Erema, by R. D. Blackmore

Chapter X

A Nugget

In a sacred corner (as soon as ever we could attend to any thing) we hung up the leathern bag of tools, which had done much more toward saving the life of Uncle Sam than I did; for this had served as a kind of kedge, or drag, upon his little craft, retarding it from the great roll of billows, in which he must have been drowned outright. And even as it was, he took some days before he was like himself again.

Firm, who had been at the head of the valley, repairing some broken hurdles, declared that a water-spout had burst in the bosom of the mountain gorge where the Blue River has its origin, and the whole of its power got ponded back by a dam, which the Sawyer himself had made, at about five furlongs above the mill. Ephraim, being further up the gulch, and high above the roaring flood, did his utmost with the keen edge of his eyes to pierce into the mischief; but it rained so hard, and at the same time blew so violently around him, that he could see nothing of what went on, but hoped for the best, with uneasiness.

Now when the Sawyer came round so well as to have a clear mind of things, and learn that his mill was gone and his business lost, and himself, at this ripe time of life, almost driven to begin the world again, it was natural to expect that he ought to indulge in a good deal of grumbling. Many people came to comfort him, and to offer him deep condolence and the truest of true sympathy, and every thing that could be thought of, unless it were a loan of money. Of that they never thought, because it was such a trifling matter; and they all had confidence in his power to do any thing but pay them. They told him that he was a young man still, and Providence watched over him; in a year or two he would be all the better for this sad visitation. And he said yes to their excellent advice, and was very much obliged to them. At the same time it was clear to me, who watched him like a daughter, that he became heavy in his mind, and sighed, as these kind friends, one after the other, enjoyed what he still could do for them, but rode away out of his gate with too much delicacy to draw purse-strings. Not that he would have accepted a loan from the heartiest heart of all of them, only that he would have liked the offer, to understand their meaning. And several of them were men — as Firm, in his young indignation, told me — who had been altogether set up in life by the kindness of Sampson Gundry.

Perhaps the Sawyer, after all his years, had no right to be vexed by this. But whether he was right or wrong, I am sure that it preyed upon his mind, though he was too proud to speak of it. He knew that he was not ruined, although these friends assumed that he must be; and some of them were quite angry with him because they had vainly warned him. He could not remember these warnings, yet he contradicted none of them; and fully believing in the goodness of the world, he became convinced that he must have been hard in the days of his prosperity.

No sooner was he able to get about again than he went to San Francisco to raise money on his house and property for the rebuilding of the mill. Firm rode with him to escort him back, and so did Martin, the foreman; for although the times were not so bad as they used to be some ten years back, in the height of the gold fever, it still was a highly undesirable thing for a man who was known to have money about him to ride forth alone from San Francisco, or even Sacramento town. And having mentioned the foreman Martin, in justice to him I ought to say that although his entire loss from the disaster amounted only to a worn-out waistcoat of the value of about twenty cents, his vehemence in grumbling could only be equaled by his lofty persistence. By his great activity in running away and leaving his employer to meet the brunt, he had saved not only himself, but his wife and children and goods and chattels. This failed, however, to remove or even assuage his regret for the waistcoat; and he moaned and threatened to such good purpose that a speedy subscription was raised, which must have found him in clothes for the rest of his life, as well as a silver tea-pot with an inscription about his bravery.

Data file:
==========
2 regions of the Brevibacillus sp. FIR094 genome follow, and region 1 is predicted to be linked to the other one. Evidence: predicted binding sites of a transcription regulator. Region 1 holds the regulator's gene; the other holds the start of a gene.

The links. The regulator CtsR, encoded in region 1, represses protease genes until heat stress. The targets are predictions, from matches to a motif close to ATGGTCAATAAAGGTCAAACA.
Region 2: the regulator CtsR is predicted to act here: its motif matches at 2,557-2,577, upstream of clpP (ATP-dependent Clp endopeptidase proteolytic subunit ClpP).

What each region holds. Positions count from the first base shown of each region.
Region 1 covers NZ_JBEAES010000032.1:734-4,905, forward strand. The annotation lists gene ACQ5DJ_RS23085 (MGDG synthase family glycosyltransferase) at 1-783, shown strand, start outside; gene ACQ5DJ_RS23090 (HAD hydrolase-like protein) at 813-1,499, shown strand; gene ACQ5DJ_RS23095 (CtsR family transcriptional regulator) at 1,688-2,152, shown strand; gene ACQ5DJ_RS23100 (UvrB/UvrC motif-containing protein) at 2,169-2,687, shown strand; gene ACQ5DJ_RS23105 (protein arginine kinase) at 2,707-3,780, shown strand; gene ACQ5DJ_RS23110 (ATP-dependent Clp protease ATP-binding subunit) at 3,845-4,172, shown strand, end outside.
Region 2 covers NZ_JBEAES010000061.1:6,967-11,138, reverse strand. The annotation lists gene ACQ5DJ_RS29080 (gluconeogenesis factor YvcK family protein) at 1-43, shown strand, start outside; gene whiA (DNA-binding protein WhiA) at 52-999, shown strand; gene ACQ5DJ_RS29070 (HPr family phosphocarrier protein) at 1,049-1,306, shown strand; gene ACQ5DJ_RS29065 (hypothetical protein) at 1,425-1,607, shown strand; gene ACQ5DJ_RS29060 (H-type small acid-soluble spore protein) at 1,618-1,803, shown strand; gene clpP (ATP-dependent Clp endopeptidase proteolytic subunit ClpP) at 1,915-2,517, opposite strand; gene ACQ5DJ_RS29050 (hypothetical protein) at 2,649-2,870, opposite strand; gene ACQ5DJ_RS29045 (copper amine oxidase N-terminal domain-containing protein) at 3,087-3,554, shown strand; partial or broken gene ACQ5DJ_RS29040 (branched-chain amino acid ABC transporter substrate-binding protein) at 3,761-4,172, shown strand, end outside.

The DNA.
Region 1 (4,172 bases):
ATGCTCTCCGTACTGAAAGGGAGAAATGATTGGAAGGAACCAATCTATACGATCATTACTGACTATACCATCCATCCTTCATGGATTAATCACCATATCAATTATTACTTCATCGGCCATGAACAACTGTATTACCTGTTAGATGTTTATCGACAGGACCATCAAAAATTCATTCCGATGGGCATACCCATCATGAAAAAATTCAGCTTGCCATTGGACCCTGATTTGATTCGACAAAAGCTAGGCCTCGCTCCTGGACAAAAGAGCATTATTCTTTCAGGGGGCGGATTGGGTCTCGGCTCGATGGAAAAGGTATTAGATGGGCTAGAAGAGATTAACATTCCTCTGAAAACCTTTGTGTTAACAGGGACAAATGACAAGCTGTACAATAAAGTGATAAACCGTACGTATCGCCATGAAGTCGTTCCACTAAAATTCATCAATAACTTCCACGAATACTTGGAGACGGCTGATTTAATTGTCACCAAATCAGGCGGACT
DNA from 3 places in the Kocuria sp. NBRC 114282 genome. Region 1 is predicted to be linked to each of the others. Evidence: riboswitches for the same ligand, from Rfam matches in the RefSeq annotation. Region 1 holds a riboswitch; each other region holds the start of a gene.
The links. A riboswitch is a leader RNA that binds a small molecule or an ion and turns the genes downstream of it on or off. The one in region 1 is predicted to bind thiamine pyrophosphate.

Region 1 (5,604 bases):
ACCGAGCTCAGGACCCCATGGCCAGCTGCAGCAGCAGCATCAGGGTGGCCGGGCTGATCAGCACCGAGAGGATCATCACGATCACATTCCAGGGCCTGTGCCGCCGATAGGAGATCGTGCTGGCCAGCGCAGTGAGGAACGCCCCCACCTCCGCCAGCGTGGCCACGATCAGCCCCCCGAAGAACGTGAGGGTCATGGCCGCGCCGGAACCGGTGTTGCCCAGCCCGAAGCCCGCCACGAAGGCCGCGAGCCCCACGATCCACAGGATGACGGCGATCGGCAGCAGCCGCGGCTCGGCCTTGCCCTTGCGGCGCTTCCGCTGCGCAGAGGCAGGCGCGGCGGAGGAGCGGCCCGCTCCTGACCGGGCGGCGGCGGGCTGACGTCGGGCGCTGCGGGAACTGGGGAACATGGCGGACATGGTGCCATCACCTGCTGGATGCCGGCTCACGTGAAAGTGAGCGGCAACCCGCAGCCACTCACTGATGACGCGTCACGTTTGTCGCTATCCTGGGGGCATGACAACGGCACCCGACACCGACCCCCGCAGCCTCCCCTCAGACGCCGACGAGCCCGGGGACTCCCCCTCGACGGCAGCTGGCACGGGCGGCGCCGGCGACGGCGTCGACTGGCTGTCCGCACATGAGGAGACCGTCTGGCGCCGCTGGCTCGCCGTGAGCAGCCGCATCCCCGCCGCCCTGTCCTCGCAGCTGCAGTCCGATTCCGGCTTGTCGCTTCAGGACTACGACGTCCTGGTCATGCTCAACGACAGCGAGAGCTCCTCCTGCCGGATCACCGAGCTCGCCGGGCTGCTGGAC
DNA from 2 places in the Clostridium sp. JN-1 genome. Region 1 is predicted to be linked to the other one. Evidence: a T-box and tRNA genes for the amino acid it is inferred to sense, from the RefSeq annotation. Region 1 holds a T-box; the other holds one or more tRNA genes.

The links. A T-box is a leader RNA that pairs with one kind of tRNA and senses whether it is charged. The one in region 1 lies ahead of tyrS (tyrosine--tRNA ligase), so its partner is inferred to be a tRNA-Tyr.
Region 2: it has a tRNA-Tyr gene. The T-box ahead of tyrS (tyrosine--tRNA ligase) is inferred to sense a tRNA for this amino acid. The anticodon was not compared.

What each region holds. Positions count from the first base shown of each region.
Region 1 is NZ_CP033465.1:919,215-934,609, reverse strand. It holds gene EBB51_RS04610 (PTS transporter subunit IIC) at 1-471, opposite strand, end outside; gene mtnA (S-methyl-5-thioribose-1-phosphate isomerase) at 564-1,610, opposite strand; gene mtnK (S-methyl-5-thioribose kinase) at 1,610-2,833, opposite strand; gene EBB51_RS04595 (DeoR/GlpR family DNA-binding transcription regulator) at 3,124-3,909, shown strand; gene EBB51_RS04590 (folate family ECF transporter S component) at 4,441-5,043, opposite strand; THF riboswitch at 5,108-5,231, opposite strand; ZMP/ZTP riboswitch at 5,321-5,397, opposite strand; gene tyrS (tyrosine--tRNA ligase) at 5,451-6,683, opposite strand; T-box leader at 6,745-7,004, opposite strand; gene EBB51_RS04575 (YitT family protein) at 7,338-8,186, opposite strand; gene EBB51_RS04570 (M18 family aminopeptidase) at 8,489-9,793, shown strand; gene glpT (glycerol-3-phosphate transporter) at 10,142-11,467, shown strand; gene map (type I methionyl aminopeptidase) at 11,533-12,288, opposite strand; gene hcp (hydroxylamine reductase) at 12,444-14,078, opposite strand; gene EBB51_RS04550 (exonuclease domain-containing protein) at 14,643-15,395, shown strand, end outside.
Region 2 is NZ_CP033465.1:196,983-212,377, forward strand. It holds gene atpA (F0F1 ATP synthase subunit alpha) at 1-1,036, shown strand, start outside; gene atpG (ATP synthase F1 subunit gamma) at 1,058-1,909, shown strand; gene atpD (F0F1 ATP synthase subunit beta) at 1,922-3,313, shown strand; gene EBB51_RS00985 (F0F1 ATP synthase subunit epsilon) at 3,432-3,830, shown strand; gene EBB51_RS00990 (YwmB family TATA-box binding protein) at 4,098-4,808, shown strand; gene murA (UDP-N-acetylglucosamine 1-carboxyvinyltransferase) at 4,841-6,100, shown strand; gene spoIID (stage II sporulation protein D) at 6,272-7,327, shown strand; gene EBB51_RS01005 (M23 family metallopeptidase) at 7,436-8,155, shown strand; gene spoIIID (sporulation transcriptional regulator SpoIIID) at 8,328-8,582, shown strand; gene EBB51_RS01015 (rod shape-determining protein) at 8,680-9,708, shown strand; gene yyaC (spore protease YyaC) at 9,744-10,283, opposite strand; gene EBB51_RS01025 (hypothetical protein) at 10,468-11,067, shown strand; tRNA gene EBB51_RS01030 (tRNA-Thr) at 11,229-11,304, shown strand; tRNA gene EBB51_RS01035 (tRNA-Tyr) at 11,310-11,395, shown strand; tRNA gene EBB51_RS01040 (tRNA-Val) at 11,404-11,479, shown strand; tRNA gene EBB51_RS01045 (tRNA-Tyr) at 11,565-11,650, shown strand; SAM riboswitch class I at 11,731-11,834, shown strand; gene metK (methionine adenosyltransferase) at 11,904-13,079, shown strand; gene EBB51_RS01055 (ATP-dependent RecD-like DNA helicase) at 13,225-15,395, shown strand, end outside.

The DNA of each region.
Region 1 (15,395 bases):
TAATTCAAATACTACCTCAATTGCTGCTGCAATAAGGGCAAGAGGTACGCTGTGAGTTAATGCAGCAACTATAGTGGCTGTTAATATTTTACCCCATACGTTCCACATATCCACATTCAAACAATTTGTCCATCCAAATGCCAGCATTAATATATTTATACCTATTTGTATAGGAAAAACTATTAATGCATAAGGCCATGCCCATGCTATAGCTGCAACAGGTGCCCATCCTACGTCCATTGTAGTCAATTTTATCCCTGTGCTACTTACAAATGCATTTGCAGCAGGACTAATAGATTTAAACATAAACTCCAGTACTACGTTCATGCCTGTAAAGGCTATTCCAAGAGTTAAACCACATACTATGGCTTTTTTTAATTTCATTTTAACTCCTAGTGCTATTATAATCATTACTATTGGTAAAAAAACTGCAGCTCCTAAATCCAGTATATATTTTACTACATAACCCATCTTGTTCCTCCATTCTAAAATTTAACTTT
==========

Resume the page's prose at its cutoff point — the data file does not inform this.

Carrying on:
When the three were gone, after strict injunctions from Mr. Gundry, and his grandson too, that I was on no account to venture beyond calling distance from the house, for fear of being run away with, I found the place so sad and lonesome that I scarcely knew what to do. I had no fear of robbers, though there were plenty in the neighborhood; for we still had three or four men about, who could be thoroughly trusted, and who staid with us on half wages rather than abandon the Sawyer in his trouble. Suan Isco, also, was as brave as any man, and could shoot well with a rifle. Moreover, the great dog Jowler was known and dreaded by all his enemies. He could pull down an Indian, or two half-castes, or three Mexicans, in about a second; and now he always went about with me, having formed a sacred friendship.

Uncle Sam had kissed me very warmly when he said “good-by,” and Firm had shown some disposition to follow his example; but much as I liked and admired Firm, I had my own ideas as to what was unbecoming, and now in my lonely little walks I began to think about it. My father’s resting-place had not been invaded by the imperious flood, although a line of driftage, in a zigzag swath, lay near the mound. This was my favorite spot for thinking, when I felt perplexed and downcast in my young unaided mind. For although I have not spoken of my musings very copiously, any one would do me wrong who fancied that I was indifferent. Through the great kindness of Mr. Gundry and other good friends around me, I had no bitter sense as yet of my own dependence and poverty. But the vile thing I had heard about my father, the horrible slander and wicked falsehood — for such I was certain it must be — this was continually in my thoughts, and quite destroyed my cheerfulness. And the worst of it was that I never could get my host to enter into it. Whenever I began, his face would change and his manner grow constrained, and his chief desire always seemed to lead me to some other subject.